Since both of these issues were released this week, and since they are a much anticipated crossover event, I’m going to review them both today. Look out for World’s Finest #20 in a couple of hours.
This is the first issue of Batman/Superman that I’ve picked up since it’s New 52 relaunch. The writing so far is pretty damn good, and I’m kind of in love with the artwork. Plus the dynamic between Superman and Batman is kind of fun in an odd-couple kind of way. Given the distrustful nature of the New 52 in general, and the relative newness of these characters and their relationships in this universe, I can definitely appreciate this. Plus the writing for Helena and Karen is fucking spot on for two twenty-something besties.
On to the comic.
We pick up with Huntress trapped in the Batcave by Batman. He surmises that she’s only about seventeen (<–WHAT?!) and is surprised because she moves like a Robin, which I guess is a thing. She tells him her story, that she’s his daughter from an alternate universe.
She tells him that everything was groovy until Darksaid appeared and rent shit asunder. She tells him that she’s certain that everyone has died.
Batman being Batman, he’s not particularly willing to believe her story right away, but then some cosmic type shit happens and he’s hit with an image of himself facing alternate versions of himself.
Not able to deal with feeling feelings, he does the only logical thing outside of eating a pint of Ben and Jerry’s and/or downing a fifth of scotch.
I imagine that daddy Bruce must have won a lot of teenaged arguments and gotten her to stick to a pretty regular bedtime that way.
He starts to look through his system and tries to make sense of her story in the context of his world and his experience, and she soon joins him because, let’s face it, she’s probably built up a hell of an immunity to all kinds of sedatives based on my assumptions of Batman’s parenting skills, particularly combined with Catwoman’s certain efforts to playfully undermine him at every turn.
She shows him surveillance and satellite footage of Power Girl and they aim to intercept her as her powers continue to go wonky. She asks if they’re going to call in Superman, since he and Batman are the World’s Finest drinking buddies.
He says that Superman is too reckless and that they shouldn’t tell him Jack shit. Huntress isn’t so fond of the mentality.
Karen overhears their whole conversation, even mid overpowered rampage and offers her friend some sage advice.
So, usually giving advice gleaned from movies isn’t the best idea, but it’s a totally legitimate genre to quote when your whole life is within the pages of a comic book. Either way, though, Helena’s not listening and Karen’s going ladyballs out crazy.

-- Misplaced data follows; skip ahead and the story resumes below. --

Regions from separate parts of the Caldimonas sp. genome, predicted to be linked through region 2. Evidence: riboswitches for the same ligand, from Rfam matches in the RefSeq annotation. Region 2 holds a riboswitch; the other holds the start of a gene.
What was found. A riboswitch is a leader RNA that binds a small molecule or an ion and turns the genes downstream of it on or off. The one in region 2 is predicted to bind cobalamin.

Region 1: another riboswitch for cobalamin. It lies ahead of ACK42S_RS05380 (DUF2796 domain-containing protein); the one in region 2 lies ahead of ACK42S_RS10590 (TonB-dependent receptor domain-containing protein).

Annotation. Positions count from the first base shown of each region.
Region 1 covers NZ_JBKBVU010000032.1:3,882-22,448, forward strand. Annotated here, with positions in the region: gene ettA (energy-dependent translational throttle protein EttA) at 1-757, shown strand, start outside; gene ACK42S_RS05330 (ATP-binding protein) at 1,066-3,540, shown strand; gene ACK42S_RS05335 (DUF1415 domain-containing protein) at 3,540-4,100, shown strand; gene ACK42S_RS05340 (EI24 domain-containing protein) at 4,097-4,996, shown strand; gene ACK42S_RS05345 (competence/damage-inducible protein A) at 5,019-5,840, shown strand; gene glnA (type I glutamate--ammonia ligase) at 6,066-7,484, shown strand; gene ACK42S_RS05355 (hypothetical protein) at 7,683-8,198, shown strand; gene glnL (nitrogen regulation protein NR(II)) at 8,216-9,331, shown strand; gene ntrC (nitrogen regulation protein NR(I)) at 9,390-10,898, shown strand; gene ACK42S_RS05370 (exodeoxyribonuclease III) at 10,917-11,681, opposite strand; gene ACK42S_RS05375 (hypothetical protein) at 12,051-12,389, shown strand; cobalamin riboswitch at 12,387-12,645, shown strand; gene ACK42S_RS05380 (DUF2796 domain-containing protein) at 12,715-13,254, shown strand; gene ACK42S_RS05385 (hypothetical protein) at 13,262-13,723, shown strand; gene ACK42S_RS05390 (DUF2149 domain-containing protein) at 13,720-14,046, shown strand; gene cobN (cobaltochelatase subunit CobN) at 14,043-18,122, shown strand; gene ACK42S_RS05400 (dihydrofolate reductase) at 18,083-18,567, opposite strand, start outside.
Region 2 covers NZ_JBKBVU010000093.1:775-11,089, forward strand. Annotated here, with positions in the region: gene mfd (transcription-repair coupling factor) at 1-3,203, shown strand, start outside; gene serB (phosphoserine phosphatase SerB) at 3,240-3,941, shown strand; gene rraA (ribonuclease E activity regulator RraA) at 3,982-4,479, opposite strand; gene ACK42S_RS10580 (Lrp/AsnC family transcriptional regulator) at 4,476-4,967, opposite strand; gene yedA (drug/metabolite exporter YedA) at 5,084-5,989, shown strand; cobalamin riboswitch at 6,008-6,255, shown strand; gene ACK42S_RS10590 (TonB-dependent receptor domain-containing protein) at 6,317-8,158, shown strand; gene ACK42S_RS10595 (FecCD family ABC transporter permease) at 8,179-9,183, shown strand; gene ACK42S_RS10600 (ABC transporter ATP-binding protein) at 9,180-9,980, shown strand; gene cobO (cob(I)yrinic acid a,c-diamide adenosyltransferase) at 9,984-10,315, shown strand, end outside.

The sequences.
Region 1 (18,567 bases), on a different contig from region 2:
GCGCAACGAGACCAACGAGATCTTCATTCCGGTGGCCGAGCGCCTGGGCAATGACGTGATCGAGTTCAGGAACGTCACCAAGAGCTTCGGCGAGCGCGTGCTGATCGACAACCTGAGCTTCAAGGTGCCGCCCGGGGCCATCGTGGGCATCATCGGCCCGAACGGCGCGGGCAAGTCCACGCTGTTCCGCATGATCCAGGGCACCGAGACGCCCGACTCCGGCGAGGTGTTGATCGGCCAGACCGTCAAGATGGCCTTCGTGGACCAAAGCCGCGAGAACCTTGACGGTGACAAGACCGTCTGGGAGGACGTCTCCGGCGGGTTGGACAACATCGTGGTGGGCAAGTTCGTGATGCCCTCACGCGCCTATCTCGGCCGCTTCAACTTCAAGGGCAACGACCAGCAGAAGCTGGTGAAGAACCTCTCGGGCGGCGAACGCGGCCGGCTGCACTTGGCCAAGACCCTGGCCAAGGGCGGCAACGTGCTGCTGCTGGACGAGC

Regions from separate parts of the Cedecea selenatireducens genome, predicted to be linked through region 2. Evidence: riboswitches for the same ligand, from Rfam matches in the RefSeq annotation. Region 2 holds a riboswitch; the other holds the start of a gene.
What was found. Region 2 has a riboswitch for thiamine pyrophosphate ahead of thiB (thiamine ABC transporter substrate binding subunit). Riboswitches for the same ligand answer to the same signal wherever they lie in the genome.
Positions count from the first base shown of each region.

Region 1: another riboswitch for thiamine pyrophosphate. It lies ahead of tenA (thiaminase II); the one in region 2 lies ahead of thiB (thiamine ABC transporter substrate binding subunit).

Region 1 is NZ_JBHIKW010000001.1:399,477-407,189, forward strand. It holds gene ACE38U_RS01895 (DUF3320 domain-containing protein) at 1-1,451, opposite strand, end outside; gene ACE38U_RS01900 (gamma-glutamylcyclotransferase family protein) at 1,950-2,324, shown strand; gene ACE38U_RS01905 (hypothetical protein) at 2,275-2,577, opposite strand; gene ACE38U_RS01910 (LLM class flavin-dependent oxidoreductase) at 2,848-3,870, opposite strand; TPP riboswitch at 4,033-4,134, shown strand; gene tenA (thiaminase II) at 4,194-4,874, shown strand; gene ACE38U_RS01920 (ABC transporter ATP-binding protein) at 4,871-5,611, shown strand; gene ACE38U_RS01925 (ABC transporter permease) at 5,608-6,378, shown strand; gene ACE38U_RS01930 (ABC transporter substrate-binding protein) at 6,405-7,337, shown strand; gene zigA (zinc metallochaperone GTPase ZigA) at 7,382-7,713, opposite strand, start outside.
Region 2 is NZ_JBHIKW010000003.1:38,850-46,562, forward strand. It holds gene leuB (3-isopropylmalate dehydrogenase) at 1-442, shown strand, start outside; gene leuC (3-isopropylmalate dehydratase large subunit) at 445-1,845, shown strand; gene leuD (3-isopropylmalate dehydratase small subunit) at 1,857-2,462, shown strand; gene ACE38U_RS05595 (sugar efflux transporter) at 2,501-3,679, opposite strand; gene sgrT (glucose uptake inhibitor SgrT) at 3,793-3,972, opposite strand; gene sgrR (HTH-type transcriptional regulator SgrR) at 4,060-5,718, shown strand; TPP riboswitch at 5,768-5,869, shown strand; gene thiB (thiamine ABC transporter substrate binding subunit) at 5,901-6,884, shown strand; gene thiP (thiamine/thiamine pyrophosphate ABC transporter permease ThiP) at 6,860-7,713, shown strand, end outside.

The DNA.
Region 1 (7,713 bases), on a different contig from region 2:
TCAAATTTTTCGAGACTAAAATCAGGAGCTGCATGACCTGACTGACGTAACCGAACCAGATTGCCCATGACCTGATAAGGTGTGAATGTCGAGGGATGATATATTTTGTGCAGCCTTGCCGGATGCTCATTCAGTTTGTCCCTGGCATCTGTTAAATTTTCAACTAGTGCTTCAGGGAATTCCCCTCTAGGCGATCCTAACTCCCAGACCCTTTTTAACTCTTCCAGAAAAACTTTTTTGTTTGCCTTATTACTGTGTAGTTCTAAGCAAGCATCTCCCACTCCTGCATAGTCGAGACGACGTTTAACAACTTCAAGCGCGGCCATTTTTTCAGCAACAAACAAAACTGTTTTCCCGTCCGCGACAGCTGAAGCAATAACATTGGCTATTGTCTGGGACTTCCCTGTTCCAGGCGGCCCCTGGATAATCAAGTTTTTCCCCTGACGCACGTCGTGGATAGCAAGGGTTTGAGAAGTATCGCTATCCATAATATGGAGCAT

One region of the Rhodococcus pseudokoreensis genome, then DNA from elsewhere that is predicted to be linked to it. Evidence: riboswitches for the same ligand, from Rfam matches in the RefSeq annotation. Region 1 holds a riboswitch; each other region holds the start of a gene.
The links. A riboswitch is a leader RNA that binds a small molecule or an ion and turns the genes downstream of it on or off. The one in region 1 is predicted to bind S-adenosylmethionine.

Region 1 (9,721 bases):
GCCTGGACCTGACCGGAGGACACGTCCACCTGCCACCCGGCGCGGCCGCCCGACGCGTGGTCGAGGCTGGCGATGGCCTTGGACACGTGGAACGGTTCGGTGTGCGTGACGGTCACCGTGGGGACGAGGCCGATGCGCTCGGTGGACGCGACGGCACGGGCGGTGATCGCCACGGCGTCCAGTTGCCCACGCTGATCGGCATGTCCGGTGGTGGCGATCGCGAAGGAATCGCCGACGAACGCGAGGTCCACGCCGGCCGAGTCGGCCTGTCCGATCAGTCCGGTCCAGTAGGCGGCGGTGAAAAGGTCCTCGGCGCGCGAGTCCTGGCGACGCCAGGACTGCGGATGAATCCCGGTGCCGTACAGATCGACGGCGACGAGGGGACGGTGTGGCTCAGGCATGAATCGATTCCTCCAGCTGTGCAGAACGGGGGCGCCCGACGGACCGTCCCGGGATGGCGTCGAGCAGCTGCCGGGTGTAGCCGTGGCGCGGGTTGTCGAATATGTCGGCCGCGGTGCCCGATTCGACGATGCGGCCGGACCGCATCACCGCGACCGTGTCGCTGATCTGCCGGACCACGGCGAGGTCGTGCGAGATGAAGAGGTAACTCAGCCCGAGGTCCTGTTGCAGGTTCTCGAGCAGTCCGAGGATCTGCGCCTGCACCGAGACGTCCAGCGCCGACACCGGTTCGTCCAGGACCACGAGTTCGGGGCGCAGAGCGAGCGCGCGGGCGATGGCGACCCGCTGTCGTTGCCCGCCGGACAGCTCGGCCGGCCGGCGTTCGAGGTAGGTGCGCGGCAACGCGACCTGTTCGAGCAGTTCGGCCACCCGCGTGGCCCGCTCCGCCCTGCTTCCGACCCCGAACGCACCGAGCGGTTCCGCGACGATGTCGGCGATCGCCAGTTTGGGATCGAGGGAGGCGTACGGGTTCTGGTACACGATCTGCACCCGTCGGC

And just as disaster strikes and all seems lost, entre Superman to save a little brown boy and his dog from being turned to ashes… But not to provide food or shelter or water or medicine or to help provide any kind of economic support, of course. I mean, Batman could totally make that shit happen, but that’d make for a totally different comic and a for some reason less compelling hero.
But I digress.
Batman starts telling Superman what he needs to do and Helena gives Karen some directions as well, and both fucking Kryptonians flat out fucking ignore their Bat-Family counterparts.
The disaster averted, the crew sits Karen down and tries to figure out what to do next. Superman takes the lead here and once again dismisses Batman since he is, after all, a little bit of a douchebag.
After quoting Aladdin, he whisks her away to the middle of the Atlantic Ocean, where there is an inexplicable outcropping of rock for them to sit on, and he urges her to relax. She lets out a massive ejection of energy and says that it felt like a huge sneeze or a really good cry.
While the Super-People explore their emotions, the Bat-People get their shit done. Huntress and Batman are able to nail down a place and a dude from which the stuff that’s causing PG’s meltdown is coming.
They head to this Asian country to infiltrate a fancy shindig being conveniently held at that exact moment and in the home and apparent lair of the evil Asian es-boyfriend. Enter Bruce Wayne, jet-setting billionaire playboy.
She causes a scene and slips away when their host tends to Bruce’s lightly dinged ego. She hacks into their computers and uncovers… Something. Basically, shit isn’t going to end well Karen the way that things are going. Superman overhears them.
They see that Karen is, apparently, going to detonate! Batman urges Superman to get away from her, that he shouldn’t be in her proximity when she blows. But he’s not about to let her go through this by herself because he’s Superman, and he’s actually acting like it in a New 52 book for once!
The Bat-People are helpless to watch as Superman once again dismisses their orders, and Karen is at risk of ‘sploding.
And this is how the issue ends! The both of them going kaflooey. A potentially TERRIBLE occurrence. What will our heroes do?! How will they get out of this one?!
Well… Just pick up the next issue, World’s Finest #20, since it also came out this week.
SPOILER ALERT: They’re fine. Solicits continue on through May, guys. Even if they die… This is comics.
Check back this evening for our review of World’s Finest #20 and the second chapter in the crossover event!
In this Annual, we get a glimpse into Karen and Helena’s lives back on Earth 2!
The issue opens up with Batman and Robin (remember, it’s Helena here) crashing through a ginormous window of a brothel operating in the heart of downtown Gotham. How this is a surprise when the window is literally an entire wall of the room and the room is full of prostitutes, I have no idea, but I guess they needed to have something for the heroes to leap through. The two of them make short work of the… Everyone in the room.